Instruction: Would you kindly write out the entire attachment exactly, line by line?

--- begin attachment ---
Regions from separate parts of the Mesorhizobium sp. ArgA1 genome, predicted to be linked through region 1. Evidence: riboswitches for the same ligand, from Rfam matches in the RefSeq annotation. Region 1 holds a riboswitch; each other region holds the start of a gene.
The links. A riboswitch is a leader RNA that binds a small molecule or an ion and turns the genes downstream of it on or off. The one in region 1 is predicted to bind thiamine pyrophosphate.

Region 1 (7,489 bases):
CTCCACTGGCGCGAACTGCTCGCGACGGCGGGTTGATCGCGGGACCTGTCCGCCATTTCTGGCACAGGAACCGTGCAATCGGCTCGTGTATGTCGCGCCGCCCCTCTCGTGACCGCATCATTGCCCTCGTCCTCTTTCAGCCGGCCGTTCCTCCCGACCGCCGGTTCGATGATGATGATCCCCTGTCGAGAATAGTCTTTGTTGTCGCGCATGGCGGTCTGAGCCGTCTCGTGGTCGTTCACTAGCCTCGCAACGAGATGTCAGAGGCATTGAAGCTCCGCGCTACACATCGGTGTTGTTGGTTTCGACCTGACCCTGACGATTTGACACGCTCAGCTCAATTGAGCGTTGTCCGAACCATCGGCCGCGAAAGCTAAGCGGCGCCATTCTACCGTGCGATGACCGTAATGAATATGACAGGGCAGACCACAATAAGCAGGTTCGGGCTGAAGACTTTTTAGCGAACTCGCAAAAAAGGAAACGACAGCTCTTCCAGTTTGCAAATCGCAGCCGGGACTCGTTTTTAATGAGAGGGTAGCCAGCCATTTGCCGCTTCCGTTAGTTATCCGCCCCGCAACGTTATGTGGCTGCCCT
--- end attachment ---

Regions from separate parts of the Mesorhizobium sp. ArgA1 genome, predicted to be linked through region 1. Evidence: riboswitches for the same ligand, from Rfam matches in the RefSeq annotation. Region 1 holds a riboswitch; each other region holds the start of a gene.
The links. A riboswitch is a leader RNA that binds a small molecule or an ion and turns the genes downstream of it on or off. The one in region 1 is predicted to bind thiamine pyrophosphate.

Region 1 (7,489 bases):
CTCCACTGGCGCGAACTGCTCGCGACGGCGGGTTGATCGCGGGACCTGTCCGCCATTTCTGGCACAGGAACCGTGCAATCGGCTCGTGTATGTCGCGCCGCCCCTCTCGTGACCGCATCATTGCCCTCGTCCTCTTTCAGCCGGCCGTTCCTCCCGACCGCCGGTTCGATGATGATGATCCCCTGTCGAGAATAGTCTTTGTTGTCGCGCATGGCGGTCTGAGCCGTCTCGTGGTCGTTCACTAGCCTCGCAACGAGATGTCAGAGGCATTGAAGCTCCGCGCTACACATCGGTGTTGTTGGTTTCGACCTGACCCTGACGATTTGACACGCTCAGCTCAATTGAGCGTTGTCCGAACCATCGGCCGCGAAAGCTAAGCGGCGCCATTCTACCGTGCGATGACCGTAATGAATATGACAGGGCAGACCACAATAAGCAGGTTCGGGCTGAAGACTTTTTAGCGAACTCGCAAAAAAGGAAACGACAGCTCTTCCAGTTTGCAAATCGCAGCCGGGACTCGTTTTTAATGAGAGGGTAGCCAGCCATTTGCCGCTTCCGTTAGTTATCCGCCCCGCAACGTTATGTGGCTGCCCT